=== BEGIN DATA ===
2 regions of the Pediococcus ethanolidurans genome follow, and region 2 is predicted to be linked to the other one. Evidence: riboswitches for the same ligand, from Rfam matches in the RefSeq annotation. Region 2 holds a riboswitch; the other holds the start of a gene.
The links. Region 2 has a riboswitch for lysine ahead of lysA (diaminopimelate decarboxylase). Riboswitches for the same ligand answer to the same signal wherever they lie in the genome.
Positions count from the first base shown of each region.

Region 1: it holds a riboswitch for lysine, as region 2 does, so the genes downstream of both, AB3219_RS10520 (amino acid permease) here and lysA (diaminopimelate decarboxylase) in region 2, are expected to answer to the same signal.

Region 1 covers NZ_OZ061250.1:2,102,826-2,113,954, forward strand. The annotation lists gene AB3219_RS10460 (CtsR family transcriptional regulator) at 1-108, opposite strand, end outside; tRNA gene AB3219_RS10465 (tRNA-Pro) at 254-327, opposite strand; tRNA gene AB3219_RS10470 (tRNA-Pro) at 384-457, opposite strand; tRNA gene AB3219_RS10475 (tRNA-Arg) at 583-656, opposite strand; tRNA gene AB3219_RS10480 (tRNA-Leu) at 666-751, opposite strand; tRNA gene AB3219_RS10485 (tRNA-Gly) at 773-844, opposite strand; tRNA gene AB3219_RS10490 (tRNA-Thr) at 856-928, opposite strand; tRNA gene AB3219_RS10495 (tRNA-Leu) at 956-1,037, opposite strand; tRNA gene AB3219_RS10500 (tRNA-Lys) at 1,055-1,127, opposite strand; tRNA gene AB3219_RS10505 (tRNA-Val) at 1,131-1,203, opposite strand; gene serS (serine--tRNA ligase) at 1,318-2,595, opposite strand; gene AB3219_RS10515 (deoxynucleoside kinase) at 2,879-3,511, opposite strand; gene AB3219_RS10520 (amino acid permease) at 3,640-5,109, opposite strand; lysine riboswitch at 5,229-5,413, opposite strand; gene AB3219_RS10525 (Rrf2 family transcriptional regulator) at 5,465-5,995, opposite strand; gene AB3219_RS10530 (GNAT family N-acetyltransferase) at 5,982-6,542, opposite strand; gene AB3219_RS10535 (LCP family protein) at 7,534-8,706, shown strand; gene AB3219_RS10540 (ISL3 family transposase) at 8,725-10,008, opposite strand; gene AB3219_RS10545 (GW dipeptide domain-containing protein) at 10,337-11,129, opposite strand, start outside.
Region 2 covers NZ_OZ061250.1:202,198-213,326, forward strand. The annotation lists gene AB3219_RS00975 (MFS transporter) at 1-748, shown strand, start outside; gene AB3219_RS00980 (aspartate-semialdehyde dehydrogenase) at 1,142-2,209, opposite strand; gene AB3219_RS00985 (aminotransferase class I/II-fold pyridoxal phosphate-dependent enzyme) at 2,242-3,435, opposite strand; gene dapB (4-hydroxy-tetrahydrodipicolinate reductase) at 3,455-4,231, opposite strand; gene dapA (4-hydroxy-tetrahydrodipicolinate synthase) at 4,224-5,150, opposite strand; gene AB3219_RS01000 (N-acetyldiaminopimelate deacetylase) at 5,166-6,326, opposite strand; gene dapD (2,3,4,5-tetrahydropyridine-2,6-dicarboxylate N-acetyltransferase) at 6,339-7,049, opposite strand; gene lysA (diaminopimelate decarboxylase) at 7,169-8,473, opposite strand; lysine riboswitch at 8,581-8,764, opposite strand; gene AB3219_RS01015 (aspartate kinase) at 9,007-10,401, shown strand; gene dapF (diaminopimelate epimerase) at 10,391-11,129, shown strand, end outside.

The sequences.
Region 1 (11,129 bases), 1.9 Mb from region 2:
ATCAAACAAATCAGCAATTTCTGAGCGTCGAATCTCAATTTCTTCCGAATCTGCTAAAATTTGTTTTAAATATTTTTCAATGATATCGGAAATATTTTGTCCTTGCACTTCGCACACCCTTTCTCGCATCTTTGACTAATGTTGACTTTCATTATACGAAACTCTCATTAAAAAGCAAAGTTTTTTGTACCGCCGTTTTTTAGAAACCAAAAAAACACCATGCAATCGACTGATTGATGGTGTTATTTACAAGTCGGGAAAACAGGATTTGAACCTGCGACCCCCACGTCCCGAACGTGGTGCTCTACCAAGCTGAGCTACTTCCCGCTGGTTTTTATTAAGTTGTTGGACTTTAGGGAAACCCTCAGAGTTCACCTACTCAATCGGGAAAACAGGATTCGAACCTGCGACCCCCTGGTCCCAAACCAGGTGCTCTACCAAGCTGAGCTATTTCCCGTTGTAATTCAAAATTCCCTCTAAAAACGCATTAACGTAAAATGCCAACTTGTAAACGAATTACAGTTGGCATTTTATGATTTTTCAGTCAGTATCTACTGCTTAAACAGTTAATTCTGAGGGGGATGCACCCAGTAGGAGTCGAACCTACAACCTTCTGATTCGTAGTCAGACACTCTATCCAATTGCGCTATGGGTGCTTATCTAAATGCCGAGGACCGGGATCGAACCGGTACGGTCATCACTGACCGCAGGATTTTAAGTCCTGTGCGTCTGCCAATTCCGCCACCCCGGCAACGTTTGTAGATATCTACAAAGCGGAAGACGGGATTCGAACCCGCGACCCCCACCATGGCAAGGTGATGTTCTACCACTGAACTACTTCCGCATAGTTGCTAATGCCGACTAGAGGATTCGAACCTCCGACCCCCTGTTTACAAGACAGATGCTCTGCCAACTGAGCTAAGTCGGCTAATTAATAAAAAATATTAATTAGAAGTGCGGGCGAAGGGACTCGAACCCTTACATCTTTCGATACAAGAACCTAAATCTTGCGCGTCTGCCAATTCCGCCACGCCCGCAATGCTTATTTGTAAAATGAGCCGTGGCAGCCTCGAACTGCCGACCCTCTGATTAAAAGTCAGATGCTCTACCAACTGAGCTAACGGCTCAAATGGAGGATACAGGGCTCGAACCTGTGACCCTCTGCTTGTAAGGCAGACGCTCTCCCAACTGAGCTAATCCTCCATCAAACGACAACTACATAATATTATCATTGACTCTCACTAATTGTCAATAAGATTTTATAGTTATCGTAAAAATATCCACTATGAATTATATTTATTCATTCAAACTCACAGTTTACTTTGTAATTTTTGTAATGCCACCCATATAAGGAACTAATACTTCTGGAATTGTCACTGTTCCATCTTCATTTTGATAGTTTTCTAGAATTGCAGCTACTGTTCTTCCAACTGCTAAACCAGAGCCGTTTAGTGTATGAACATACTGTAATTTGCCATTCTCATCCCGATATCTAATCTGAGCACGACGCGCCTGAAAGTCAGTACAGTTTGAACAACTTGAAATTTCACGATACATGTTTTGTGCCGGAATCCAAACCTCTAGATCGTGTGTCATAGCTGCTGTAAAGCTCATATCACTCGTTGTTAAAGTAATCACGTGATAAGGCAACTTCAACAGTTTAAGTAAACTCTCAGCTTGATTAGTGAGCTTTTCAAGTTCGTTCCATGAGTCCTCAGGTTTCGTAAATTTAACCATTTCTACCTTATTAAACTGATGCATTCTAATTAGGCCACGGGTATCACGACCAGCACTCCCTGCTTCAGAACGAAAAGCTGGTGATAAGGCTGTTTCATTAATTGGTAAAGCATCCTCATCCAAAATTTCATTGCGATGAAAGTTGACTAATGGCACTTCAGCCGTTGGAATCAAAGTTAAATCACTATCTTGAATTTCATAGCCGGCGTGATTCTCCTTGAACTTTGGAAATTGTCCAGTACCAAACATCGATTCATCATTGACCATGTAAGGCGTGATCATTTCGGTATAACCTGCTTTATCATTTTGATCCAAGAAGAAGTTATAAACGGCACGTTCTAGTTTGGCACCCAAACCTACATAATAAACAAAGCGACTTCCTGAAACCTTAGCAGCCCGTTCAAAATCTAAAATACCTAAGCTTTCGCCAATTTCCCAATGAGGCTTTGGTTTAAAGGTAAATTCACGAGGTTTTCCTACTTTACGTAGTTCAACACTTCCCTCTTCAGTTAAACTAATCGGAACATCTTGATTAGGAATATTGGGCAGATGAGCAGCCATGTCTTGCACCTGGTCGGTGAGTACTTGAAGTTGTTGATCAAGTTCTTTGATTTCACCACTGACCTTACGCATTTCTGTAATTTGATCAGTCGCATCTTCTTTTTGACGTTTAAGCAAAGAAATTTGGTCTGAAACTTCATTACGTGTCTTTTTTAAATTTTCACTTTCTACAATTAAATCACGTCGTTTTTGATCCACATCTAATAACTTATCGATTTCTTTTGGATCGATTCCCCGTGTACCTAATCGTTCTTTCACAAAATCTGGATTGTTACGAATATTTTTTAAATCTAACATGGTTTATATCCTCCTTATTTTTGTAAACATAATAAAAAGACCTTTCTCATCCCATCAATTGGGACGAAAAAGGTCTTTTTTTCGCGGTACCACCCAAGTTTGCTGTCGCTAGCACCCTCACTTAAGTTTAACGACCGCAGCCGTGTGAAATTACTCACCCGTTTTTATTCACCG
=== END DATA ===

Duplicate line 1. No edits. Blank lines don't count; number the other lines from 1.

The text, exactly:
2 regions of the Pediococcus ethanolidurans genome follow, and region 2 is predicted to be linked to the other one. Evidence: riboswitches for the same ligand, from Rfam matches in the RefSeq annotation. Region 2 holds a riboswitch; the other holds the start of a gene.